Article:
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Courts work session broke open meetings law
As members of the public arrived at last night’s work session on building new courts in Fredericksburg, they were told that no cell phones, cameras, laptops or recording devices of any kind were allowed in the courtroom. A Free Lance-Star photographer who attempted to photograph the meeting was told he could not bring his camera into the meeting.
City staff sent City Council members an e-mail last week warning them that no electronic items, including “cell phones, laptop computers and cameras,” would be allowed at the meeting. No similar warning was included in the public notice of the meeting.
This runs afoul of a recent amendment to the Virginia Freedom of Information Act that was crafted in response to a situation very similar to this.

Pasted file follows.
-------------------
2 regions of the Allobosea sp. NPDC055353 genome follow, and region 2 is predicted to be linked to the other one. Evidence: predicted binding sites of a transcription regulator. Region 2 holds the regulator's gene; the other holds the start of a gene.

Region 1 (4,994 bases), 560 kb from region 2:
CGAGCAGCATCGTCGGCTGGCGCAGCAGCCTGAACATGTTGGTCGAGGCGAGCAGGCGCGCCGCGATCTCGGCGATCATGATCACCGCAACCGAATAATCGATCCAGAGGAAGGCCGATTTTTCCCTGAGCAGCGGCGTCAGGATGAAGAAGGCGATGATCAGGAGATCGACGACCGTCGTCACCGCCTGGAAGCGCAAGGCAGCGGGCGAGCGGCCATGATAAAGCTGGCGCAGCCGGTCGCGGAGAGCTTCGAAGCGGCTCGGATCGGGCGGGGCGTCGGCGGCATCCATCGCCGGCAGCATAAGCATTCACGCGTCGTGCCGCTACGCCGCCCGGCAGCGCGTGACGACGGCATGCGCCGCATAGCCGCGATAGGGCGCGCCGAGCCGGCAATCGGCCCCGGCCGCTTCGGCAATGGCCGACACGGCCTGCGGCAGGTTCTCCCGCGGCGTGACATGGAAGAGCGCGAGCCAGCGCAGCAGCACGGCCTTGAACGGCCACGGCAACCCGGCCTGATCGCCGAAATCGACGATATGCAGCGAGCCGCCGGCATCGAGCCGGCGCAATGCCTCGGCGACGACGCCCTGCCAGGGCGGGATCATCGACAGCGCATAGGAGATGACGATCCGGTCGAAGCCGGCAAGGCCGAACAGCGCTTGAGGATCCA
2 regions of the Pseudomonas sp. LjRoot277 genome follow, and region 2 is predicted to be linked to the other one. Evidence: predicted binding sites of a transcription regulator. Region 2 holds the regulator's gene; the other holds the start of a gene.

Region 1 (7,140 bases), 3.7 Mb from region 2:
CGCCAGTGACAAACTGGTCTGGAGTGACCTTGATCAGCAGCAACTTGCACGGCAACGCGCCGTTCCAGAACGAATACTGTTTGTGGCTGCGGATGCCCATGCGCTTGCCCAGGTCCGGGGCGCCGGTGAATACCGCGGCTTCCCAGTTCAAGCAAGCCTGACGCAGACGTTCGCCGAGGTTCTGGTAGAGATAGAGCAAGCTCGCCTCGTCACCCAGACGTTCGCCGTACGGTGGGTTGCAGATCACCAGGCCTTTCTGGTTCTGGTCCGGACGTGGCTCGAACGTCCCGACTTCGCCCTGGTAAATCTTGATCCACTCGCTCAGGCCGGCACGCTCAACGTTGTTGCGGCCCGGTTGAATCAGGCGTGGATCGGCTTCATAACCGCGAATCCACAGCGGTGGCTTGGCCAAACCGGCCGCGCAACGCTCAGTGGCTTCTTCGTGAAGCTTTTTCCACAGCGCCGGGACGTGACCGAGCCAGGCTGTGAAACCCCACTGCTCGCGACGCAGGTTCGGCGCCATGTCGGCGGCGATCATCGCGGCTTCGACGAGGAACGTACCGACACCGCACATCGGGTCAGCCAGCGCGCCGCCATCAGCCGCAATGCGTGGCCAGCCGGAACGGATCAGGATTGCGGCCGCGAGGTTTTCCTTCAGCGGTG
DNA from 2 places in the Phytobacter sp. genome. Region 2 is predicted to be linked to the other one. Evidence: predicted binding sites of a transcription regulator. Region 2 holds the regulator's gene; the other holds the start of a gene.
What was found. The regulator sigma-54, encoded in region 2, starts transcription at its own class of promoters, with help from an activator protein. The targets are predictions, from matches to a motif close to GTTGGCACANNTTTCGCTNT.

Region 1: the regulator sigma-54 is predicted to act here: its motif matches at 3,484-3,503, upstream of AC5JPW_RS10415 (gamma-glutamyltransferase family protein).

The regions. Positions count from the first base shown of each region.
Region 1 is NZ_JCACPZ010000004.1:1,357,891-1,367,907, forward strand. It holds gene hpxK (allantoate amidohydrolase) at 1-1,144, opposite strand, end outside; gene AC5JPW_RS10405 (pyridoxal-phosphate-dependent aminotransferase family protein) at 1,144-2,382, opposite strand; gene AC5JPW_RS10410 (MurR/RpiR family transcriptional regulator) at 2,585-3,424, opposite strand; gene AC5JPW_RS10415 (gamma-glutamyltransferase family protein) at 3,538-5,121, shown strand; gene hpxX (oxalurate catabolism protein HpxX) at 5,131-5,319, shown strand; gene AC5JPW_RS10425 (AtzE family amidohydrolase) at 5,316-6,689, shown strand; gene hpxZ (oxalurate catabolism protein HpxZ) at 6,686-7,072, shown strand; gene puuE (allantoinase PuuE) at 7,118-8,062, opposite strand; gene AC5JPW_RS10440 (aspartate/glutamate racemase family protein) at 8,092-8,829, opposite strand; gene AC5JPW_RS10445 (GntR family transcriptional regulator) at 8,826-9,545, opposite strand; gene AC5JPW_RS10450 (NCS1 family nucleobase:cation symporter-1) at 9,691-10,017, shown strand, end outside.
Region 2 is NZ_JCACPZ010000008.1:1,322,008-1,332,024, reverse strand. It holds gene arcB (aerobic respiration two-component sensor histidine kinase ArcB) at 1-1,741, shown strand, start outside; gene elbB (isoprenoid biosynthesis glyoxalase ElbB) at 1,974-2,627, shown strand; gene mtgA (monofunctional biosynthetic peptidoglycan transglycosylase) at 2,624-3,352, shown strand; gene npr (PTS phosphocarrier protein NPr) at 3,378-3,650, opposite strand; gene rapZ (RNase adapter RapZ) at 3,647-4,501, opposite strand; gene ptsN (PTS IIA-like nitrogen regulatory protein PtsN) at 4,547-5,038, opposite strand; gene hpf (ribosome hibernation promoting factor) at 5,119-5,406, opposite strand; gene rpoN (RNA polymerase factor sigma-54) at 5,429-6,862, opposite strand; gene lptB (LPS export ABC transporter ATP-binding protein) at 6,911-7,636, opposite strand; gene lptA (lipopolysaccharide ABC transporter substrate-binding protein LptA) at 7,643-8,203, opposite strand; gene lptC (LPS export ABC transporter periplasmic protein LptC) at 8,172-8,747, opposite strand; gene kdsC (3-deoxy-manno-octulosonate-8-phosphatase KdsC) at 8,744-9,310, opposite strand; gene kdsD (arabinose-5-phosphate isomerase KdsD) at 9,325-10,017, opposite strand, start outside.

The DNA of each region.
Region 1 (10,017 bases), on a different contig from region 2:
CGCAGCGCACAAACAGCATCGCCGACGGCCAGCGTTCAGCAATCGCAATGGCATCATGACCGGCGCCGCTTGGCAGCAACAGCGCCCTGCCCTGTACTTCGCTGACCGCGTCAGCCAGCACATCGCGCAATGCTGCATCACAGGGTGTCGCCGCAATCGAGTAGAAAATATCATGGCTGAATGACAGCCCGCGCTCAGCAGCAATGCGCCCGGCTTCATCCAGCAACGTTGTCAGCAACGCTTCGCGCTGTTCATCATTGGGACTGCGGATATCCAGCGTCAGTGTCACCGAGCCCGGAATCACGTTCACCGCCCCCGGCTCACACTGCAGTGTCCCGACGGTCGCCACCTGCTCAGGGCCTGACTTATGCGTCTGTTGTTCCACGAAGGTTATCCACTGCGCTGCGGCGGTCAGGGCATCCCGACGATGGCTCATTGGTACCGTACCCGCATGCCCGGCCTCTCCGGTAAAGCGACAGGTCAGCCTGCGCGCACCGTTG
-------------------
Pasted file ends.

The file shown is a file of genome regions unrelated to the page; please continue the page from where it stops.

HB1028, approved during last year’s General Assembly session, added the following language to the law (the portion underlined is what was added):
H. Any person may photograph, film, record or otherwise reproduce any portion of a meeting required to be open. The public body conducting the meeting may adopt rules governing the placement and use of equipment necessary for broadcasting, photographing, filming or recording a meeting to prevent interference with the proceedings.
The Northern Neck’s Del. Albert Pollard (D) and Sen. Richard Stuart (R) co-sponsored this bill after a similar situation came up in Westmoreland County.(I have not been able to find the Web version of this story, so I will send you here, where it was partially reproduced and discussed in a FredTalk forum.)
I have calls out to mayor and the city attorney, and I sent questions to Judge Gordon Willis earlier today.
I just received Willis’ response, through his secretary.
He said the court was asked to meet with the council members about plans for the new courthouse and that the court suggested the courthouse as a venue and the council members agreed. He said sheriff’s deputies were simply following the policies and procedures of the court and there was no intent to disregard the requirements of the open meetings law.
Read more about this in tomorrow’s edition of The Free Lance-Star.